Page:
Russell Goodwine with one of his half-dozen hand-built boomboxes
Russell Goodwine with one of his half-dozen hand-built boomboxes Osato Cooley

“Back in the day if you had a boombox, that meant your parents loved you,” says Russell Goodwine, aka Uncle Shredded Wheat (his rap moniker). But after shopping around for boomboxes for his daughters, he realized “none of the designs were cool anymore.” However, Goodwine found some suitcases at a thrift store that looked pretty cool, and some amps that looked pretty cool, so he decided to use them to build his own boomboxes. In addition to these boomboxes, of which he’s made six, he's also invented several exercise machines and a new kind of keyboard that he wants to patent.

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Completely self-taught in electrical engineering, Goodwine says he’s been taking things apart and putting them back together since before he can remember; a photo apparently shows him, age 3, with an electric toy firetruck he’d completely disassembled the day after Christmas.

“At the time I didn’t realize I was making stuff, I just thought I was being a nuisance. Pulling fans apart, blowing out the fuse box, pissing my dad off. My mom used to yell at me, ‘We’re not rich!’ I know mom, you bought my sneakers at the grocery store.”

The podunk town he’s originally from in Florida, Plant City (nicknamed "Itty-Bitty Plant City” by locals), did not have many opportunities for a self-taught inventor/engineer in the '80s and '90s; Plant City is known for its strawberries, the Strawberry Festival, and, starting in 1998, Dinosaur World, one of the country's three outdoor, ride-less, dinosaur theme parks. So Goodwine picked up and moved to Seattle.

After immersing himself in the Seattle music scene, becoming a massage therapist, and developing his own massage techniques in the process (Goodwine innovates in everything he does), Goodwine became a bus driver for the E-Line.

If you haven’t ridden the Aurora Avenue-based E-Line, it feels kind of like if Rob Zombie did a Speed remake.

“Every time I open that door, somebody crazy is coming through it,” Goodwine said. “You can either let that make you crazy, or learn to deal with it.” Unlike most Seattle service industry jobs—which expect minimum wage employees to take on the work of mental health professionals and then fire them for being unable to deal with problems that people are supposed to be paid big bucks to handle—Metro actually compensates their drivers fairly and holds de-escalation classes for drivers dealing with an increase in difficult passengers.

Like his massage therapy training, Goodwine innovated what he learned in the classes. “I have a guy get on, screaming, swearing. I told him, ‘it’s against Metro policy to be blowing bubbles on the bus.’” The upset passenger had no idea what Goodwine was talking about. Goodwine explained, “‘Your bad attitude is like blowing bubbles and it’s getting all over the bus.’” What did this mean? Nothing. But in trying to figure it out, the passenger calmed down and stopped angrily talking to himself.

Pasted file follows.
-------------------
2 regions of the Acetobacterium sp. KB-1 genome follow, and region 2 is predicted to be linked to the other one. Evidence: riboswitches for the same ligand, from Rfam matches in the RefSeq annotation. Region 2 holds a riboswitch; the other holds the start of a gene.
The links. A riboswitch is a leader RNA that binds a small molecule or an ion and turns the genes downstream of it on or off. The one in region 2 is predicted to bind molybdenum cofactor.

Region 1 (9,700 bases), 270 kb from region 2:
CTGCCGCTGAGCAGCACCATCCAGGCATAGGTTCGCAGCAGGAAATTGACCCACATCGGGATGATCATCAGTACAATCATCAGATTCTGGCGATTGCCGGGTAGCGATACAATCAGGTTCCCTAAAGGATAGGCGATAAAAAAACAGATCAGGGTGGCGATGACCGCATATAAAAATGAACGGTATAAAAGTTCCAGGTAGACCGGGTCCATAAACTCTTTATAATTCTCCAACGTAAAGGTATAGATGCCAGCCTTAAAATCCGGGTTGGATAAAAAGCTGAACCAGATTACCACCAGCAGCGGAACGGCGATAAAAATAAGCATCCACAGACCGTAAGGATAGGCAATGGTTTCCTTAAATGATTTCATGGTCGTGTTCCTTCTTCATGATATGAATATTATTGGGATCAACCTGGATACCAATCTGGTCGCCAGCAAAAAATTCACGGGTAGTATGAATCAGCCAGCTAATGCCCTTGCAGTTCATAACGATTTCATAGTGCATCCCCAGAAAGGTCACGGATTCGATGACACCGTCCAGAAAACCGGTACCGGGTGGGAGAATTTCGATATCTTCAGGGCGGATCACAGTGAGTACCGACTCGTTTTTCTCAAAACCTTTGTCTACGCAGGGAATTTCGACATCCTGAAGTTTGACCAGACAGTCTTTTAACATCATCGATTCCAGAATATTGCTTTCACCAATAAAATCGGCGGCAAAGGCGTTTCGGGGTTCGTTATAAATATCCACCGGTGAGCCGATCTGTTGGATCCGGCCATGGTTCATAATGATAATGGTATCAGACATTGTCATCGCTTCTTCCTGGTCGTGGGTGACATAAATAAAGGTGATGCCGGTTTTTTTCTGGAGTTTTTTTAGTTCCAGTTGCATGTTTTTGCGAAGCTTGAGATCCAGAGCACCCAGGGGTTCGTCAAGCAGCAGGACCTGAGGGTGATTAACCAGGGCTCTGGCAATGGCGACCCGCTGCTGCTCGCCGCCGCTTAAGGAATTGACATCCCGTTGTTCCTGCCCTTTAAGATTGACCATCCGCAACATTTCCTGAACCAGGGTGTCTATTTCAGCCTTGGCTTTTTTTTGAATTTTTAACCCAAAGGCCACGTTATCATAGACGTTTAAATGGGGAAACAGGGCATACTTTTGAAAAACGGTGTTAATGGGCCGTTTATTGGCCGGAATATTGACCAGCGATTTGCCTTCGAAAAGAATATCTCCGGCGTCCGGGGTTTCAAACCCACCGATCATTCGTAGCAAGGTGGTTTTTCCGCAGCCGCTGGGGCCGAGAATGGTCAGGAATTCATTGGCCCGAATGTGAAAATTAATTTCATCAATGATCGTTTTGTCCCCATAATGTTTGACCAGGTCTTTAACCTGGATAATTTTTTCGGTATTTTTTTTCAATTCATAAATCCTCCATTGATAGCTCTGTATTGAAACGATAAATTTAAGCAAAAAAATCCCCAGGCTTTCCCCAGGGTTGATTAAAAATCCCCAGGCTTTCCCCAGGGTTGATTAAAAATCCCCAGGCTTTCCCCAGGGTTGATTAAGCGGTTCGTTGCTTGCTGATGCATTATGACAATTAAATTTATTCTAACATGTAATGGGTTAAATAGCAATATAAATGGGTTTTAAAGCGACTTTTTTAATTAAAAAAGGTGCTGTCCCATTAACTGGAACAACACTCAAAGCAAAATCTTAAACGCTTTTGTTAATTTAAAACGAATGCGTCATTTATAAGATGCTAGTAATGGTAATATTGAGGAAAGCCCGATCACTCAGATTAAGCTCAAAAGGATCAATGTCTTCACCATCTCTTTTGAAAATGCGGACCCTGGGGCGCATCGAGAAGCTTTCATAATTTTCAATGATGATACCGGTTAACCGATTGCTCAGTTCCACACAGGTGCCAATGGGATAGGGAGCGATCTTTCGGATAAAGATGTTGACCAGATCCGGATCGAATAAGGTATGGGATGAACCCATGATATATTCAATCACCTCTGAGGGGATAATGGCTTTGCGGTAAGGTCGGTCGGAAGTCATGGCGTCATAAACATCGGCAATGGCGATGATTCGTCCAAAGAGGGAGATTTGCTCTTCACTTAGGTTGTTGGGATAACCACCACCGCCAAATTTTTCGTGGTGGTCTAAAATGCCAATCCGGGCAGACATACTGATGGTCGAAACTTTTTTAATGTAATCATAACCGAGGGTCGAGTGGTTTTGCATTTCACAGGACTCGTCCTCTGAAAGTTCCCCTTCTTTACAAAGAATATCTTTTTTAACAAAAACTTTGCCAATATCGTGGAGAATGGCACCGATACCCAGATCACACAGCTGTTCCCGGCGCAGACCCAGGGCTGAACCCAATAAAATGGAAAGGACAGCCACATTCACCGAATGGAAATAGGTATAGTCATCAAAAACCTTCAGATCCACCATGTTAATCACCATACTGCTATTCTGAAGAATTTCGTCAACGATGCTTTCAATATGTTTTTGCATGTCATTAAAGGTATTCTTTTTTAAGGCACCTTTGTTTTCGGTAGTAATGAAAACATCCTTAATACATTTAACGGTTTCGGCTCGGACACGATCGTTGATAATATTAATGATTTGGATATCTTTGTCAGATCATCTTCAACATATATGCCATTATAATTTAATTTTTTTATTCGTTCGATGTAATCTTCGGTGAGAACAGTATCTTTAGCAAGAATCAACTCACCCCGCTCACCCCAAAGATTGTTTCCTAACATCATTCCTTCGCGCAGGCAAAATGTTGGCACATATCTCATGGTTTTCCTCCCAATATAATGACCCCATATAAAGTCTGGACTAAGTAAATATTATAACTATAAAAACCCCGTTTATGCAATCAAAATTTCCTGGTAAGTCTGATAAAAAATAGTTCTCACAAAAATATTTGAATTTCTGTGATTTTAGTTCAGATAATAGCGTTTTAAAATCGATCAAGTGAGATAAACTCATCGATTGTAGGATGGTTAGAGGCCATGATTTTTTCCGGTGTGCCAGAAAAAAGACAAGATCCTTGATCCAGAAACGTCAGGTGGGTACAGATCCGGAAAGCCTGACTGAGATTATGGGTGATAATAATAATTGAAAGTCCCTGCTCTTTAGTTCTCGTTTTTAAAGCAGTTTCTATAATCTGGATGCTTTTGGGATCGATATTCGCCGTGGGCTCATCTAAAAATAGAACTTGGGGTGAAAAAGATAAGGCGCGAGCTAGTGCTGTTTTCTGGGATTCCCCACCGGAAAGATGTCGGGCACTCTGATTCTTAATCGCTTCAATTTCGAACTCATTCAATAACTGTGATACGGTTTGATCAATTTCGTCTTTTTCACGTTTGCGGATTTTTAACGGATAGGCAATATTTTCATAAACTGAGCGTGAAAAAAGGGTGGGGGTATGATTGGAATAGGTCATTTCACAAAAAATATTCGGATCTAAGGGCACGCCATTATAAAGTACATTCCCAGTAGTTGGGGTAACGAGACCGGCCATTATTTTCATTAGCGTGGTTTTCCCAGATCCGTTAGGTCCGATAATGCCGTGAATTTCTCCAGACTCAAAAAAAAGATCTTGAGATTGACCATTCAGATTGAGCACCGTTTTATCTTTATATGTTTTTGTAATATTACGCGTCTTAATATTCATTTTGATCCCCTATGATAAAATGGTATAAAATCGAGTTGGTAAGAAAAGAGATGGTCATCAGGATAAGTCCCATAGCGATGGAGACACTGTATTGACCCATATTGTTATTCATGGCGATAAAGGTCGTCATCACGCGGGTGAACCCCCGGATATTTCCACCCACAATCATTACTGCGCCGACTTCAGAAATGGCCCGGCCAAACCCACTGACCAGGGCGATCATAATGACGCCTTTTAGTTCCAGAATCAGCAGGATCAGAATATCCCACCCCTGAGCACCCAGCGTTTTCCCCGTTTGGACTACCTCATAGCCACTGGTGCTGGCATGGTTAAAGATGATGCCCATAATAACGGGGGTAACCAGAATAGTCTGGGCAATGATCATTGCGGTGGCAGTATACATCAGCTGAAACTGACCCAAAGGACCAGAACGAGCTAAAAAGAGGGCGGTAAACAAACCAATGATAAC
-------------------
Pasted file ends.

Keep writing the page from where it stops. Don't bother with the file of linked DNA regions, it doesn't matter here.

Goodwine said the E-Line and all other busses with Night Owl routes become “Hotel Metro” this time of year. People in Seattle who, for whatever reason, have nowhere else to go to at night hop on the E-Line and ride it for the entire route, sleeping in the back. In the winter, he's had more than 20 people sleeping on the bus at one time. According to policy, he is supposed to kick them off, but these people literally have nowhere else to go. When Goodwine told me that he makes the boombox suitcases to clear his head after work, I was surprised that he’d only made six, and not six million.

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Spreading positive energy is an important part of his philosophy with the boomboxes. Although Goodwine has sold a few, he's more-so hoping they'll inspire people to make their own and take part in his plans for a "Boombox League." If the League ever actually catches on (so far it is just Goodwine), all those people with homemade boomboxes will march around playing positive hip-hop music with clean lyrics in public to combat the city's increasingly dystopian vibe.

Goodwine gets that people can get stuck in a rut. Fortunately, electrical engineering is a field that teaches you to learn from your mistakes and move on. “That first electric burn you never forget and you try to never get burned again.” I concurred; having once jammed a paper clip into an electrical outlet when I was 6, seeing that sphere of electricity and literally getting a taste of what it’s like to be hit by lightning is a pretty memorable experience. He says he hasn't been burned since then. “Once and you’re good.”

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The music playing on one of his boomboxes during our interview was from his latest album Journey Into DEEP SUBSBASS, and embodies his hip-hop take on dystopia. It was inspired by Japanese cyberpunk anime film Akira, but infused with an adventurous video game-type energy.

Midway through playing the album, he pressed a button on the large brown suitcase boombox, turning on lights that glowed red, yellow, and green, like a traffic light. “It lights up!?” I asked.

“Yeah. I got the idea from being a bus driver.”

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